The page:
Thoughts to Consider when Communicating with Gestalt Language Processors
With these things in mind, we have some general thoughts to consider when it comes to communicating with a GLP:
- Acknowledge that the script is likely an attempt to communicate, even if you don’t know what it means.
- Understand that gestalts can also be non-verbal (scripts can be played out through actions and gestures).
- Taking a conversational turn can be useful. Nodding, smiling, and/or repeating what the child is saying shows that you are engaged and interested.
- Think about taking notes and writing down what words and phrases the child is saying. Then, reference it later to help make connections about what the child may be trying to communicate. This will be a huge help in your “detective” work.
When you think you have discovered what your GLP is saying, it is essential that you acknowledge the meaning you have discovered. You can then practice, with the help of your child’s therapy team, modeling developmentally appropriate language during teachable moments that may arise.
Bridging the Gap between ABA Therapy and Gestalt Language Processing
While ABA Therapy doesn’t focus on identifying and analyzing GLP, the two work harmoniously in many ways. ABA meets GLPs where they’re at to create learning opportunities from what resonates with the child, said Dr. Jennifer Thomas, BCBA and Director of Clinical Standards at Healing Haven.
Thomas gives the example of scripts that are identified within a specific context, or over several contexts, being used to “signal” (referred to as “SD” in ABA) an event or change in events. “’Let’s go,’ especially if always said in the same tone of voice, can be used to signal it’s time to leave the house. The adult can use the scripts the child uses to reinforce the context it fits into and the behavior that goes with it, so it becomes more meaningful and serves to communicate more effectively.”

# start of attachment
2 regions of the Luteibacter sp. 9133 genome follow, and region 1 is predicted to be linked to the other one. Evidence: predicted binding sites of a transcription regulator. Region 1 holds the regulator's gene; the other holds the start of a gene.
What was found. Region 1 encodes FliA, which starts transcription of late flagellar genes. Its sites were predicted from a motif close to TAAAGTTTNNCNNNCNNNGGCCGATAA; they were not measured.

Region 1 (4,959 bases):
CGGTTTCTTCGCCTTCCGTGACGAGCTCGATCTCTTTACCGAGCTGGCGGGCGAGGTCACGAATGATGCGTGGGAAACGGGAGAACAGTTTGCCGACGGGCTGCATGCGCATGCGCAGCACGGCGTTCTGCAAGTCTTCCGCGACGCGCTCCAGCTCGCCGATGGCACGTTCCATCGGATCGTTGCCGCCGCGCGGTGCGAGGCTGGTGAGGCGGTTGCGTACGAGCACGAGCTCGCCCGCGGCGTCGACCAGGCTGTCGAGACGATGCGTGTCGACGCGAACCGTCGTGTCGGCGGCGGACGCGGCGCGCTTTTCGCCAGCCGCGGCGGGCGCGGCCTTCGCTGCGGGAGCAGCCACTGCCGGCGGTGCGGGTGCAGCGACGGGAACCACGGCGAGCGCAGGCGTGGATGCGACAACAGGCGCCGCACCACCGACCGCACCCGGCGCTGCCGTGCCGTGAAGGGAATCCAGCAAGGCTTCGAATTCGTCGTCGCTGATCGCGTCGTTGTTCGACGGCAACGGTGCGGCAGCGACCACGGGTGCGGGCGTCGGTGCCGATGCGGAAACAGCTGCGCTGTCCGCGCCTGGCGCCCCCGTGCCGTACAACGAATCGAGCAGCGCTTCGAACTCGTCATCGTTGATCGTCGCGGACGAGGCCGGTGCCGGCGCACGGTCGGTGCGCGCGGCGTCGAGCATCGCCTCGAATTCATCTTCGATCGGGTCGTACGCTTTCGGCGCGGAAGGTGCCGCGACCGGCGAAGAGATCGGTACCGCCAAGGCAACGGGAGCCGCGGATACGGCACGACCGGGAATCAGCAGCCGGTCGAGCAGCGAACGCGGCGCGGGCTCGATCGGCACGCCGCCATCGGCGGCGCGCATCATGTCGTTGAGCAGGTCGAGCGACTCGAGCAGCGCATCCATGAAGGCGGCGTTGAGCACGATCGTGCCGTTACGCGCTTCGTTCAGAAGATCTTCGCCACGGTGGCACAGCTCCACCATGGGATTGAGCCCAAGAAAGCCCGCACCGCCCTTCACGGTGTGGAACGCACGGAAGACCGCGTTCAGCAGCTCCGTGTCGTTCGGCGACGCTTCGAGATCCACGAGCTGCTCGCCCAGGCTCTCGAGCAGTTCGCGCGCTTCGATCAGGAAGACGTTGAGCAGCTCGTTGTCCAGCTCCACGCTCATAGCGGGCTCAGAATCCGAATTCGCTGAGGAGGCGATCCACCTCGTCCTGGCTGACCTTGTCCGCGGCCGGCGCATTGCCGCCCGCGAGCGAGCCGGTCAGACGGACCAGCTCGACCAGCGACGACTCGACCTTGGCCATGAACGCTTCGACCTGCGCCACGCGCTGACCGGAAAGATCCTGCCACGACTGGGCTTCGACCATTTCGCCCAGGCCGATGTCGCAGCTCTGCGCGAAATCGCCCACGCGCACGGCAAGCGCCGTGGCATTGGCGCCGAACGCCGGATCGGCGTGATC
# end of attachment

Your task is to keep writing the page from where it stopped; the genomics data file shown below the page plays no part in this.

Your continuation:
Thomas noted that, aside from vocalizations, actions or gestures can also be part of a context and serve a purpose. She explained that paying attention to the pattern of occurring actions can help understand the function of a behavior. This creates an opportunity to reinforce the behavior with vocal communication.
“BCBAs often will look to identify the function of a behavior, including scripts, to develop a plan for integrating the script into the child’s world. If the function is attention, for example, the BCBA may teach more scripts so the child can gain attention in a meaningful and consistent way,” said Thomas.
Educational Resources on Gestalt Language Processing
Aside from what we’ve provided above, there are many resources available to help parents, teachers, and caretakers understand Gestalt Language Processing. A few of the ones we like best are the following books:
- Uniquely Human: A Different Way of Seeing Autism by Barry M. Prizant, PhD
- Natural Language Acquisition on the Autism Spectrum by Marge Blanc, M.A., CCC-SLP
- Gestalt Language Processing Handbook by Kathryn Arnold
In addition to these, And Next Comes L has a variety of resources for parents to turn to for information about Gestalt Language and Echolalia.
We hope this post has been helpful to anyone learning about Gestalt Language Processing. Please feel free to like, comment, or share this post with others in your community, and reach out to us if you have any questions!